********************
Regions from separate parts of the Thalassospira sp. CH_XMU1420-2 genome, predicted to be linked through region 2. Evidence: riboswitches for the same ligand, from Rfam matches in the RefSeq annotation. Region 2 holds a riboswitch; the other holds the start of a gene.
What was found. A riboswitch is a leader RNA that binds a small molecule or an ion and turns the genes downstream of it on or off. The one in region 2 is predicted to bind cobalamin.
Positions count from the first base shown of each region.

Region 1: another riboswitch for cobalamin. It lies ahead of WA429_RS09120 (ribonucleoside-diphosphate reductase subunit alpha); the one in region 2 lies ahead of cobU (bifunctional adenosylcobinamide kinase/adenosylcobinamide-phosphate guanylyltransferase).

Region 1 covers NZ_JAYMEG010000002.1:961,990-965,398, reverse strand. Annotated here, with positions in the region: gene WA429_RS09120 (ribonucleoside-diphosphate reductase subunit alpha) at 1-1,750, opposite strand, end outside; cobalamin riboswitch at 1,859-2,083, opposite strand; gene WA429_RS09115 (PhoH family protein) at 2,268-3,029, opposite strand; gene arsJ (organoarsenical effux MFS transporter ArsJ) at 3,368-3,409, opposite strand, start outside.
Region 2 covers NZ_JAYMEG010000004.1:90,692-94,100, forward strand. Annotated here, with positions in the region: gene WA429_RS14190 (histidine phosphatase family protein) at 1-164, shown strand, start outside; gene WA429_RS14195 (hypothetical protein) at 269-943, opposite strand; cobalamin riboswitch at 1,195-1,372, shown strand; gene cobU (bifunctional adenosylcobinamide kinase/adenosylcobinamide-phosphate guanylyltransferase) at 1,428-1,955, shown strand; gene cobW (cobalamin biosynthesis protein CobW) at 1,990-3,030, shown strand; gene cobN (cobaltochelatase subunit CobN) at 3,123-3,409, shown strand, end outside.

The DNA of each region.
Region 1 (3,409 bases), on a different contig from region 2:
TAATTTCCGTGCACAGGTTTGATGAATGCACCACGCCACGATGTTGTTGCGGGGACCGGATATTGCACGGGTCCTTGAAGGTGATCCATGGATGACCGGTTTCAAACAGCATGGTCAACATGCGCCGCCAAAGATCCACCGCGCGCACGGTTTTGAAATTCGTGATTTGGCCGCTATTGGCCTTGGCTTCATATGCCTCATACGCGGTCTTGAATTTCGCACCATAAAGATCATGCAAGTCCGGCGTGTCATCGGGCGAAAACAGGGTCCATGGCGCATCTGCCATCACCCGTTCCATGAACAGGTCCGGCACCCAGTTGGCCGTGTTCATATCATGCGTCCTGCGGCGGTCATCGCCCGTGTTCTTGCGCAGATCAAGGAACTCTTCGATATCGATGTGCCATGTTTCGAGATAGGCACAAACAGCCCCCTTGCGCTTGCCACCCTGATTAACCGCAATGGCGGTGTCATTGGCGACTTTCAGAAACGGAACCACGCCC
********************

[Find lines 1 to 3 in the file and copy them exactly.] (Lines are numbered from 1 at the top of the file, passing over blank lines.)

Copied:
Regions from separate parts of the Thalassospira sp. CH_XMU1420-2 genome, predicted to be linked through region 2. Evidence: riboswitches for the same ligand, from Rfam matches in the RefSeq annotation. Region 2 holds a riboswitch; the other holds the start of a gene.
What was found. A riboswitch is a leader RNA that binds a small molecule or an ion and turns the genes downstream of it on or off. The one in region 2 is predicted to bind cobalamin.
Positions count from the first base shown of each region.